Infants born before 30 weeks of pregnancy are at highest risk for such bleeding. The smaller and more premature the infant, the higher the risk for IVH. This is because blood vessels in the brain of premature infants are not yet fully developed and are extremely fragile. The blood vessels grow stronger after 30 weeks of pregnancy.
IVH is more common in premature babies who have had respiratory distress syndrome, high blood pressure, and other conditions. The condition may also occur in healthy premature babies who were born without injury. IVH may develop in full-term babies, but this is very uncommon.
IVH is rarely present at birth. If it occurs, it will usually be in the first several days of life. The condition is quite rare after 1 month of age, no matter how early the baby was born.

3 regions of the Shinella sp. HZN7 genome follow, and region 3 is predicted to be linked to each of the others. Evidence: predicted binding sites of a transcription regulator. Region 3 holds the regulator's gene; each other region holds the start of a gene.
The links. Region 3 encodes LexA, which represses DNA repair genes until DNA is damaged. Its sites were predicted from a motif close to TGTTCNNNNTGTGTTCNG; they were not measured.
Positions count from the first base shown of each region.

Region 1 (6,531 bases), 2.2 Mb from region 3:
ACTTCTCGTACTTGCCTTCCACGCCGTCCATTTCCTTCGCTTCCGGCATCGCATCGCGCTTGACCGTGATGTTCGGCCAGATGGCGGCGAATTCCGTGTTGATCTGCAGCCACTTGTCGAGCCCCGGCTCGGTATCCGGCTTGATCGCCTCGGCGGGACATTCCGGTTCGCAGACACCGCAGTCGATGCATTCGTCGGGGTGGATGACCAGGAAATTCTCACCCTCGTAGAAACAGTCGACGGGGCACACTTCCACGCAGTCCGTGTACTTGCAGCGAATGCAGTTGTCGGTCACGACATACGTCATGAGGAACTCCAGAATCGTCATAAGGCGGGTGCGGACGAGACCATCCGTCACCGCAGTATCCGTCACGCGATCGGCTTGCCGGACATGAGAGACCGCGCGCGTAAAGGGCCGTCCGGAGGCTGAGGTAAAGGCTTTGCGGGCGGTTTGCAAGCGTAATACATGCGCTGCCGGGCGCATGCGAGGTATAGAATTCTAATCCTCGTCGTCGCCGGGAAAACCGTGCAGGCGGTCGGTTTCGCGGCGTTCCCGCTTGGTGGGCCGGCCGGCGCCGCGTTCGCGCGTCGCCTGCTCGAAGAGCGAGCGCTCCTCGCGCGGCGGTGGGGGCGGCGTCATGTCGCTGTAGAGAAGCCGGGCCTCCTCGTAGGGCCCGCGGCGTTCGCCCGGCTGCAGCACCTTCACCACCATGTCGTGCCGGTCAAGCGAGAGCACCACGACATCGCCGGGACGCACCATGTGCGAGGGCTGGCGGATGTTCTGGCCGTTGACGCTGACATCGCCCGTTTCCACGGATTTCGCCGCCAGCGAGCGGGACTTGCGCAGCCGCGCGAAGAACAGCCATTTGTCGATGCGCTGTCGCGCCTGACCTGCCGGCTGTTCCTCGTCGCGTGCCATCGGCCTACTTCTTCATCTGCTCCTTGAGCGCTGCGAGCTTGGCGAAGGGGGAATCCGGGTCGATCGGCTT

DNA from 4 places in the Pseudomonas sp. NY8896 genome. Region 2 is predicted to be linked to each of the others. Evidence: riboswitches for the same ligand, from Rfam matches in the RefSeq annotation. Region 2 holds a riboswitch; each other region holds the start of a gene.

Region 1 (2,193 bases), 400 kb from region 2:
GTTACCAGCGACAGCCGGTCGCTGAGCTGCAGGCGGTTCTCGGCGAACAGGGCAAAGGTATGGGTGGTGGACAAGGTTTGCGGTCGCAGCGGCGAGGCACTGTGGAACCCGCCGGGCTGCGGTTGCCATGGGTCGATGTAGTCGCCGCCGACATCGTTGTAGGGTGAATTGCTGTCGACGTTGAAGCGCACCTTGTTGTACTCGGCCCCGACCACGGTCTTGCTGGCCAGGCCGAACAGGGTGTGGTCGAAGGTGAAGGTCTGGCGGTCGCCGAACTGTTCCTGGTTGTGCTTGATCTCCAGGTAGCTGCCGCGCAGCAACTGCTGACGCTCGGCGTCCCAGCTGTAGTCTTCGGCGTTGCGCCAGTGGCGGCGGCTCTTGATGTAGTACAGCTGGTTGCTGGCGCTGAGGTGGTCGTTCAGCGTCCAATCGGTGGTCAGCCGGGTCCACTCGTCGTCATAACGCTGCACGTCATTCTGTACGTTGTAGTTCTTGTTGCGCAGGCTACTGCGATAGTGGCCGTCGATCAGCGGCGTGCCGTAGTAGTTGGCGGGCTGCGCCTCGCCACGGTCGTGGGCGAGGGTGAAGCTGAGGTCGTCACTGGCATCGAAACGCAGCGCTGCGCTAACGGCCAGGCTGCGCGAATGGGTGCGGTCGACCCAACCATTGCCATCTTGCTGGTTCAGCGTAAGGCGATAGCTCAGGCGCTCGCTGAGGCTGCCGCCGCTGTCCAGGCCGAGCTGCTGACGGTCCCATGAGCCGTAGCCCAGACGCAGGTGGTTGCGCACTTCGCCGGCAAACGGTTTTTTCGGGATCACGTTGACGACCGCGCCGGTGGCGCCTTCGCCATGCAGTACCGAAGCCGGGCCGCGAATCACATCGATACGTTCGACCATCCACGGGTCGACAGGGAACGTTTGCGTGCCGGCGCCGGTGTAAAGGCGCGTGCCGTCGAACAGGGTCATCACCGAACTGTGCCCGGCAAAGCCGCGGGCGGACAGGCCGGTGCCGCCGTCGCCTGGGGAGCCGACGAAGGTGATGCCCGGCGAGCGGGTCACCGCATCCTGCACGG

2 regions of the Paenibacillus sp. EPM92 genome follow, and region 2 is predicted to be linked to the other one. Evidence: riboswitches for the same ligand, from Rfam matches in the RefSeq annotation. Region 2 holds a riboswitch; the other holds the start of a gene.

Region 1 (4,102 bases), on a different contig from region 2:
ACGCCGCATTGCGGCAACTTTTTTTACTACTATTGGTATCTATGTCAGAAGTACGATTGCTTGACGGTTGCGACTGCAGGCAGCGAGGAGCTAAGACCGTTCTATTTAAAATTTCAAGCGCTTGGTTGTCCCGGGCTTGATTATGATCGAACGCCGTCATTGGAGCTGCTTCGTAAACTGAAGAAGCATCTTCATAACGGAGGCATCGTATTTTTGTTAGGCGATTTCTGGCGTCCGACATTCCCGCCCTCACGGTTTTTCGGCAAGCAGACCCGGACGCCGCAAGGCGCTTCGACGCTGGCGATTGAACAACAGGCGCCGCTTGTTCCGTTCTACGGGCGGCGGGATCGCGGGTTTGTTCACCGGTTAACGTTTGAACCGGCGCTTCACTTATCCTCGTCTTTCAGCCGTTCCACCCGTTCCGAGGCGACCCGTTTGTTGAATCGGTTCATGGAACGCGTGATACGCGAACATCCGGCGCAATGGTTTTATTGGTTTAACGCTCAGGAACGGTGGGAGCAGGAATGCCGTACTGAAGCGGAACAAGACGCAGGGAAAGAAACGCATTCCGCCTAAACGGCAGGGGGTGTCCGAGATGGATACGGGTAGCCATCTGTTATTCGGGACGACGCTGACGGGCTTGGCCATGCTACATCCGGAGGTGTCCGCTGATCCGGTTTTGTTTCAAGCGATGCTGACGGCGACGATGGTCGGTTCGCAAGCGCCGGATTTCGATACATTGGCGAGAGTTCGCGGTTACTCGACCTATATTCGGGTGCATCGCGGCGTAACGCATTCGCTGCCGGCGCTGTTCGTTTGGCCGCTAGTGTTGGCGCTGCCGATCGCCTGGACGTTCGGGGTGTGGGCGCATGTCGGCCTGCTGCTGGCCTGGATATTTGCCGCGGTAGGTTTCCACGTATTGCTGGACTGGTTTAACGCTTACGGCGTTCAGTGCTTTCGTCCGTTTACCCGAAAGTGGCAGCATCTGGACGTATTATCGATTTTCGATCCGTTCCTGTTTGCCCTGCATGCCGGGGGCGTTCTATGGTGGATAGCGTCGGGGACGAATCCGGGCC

IVH falls into four groups, called grades. The higher the grade, the more severe the bleeding.
Grades 1 and 2 involve a small amount of bleeding and do not usually cause long-term problems.
Grades 3 and 4 involve more severe bleeding, which presses on or leaks into brain tissue. Blood clots can form and block the flow of cerebrospinal fluid, leading to increased fluid in the brain (hydrocephalus).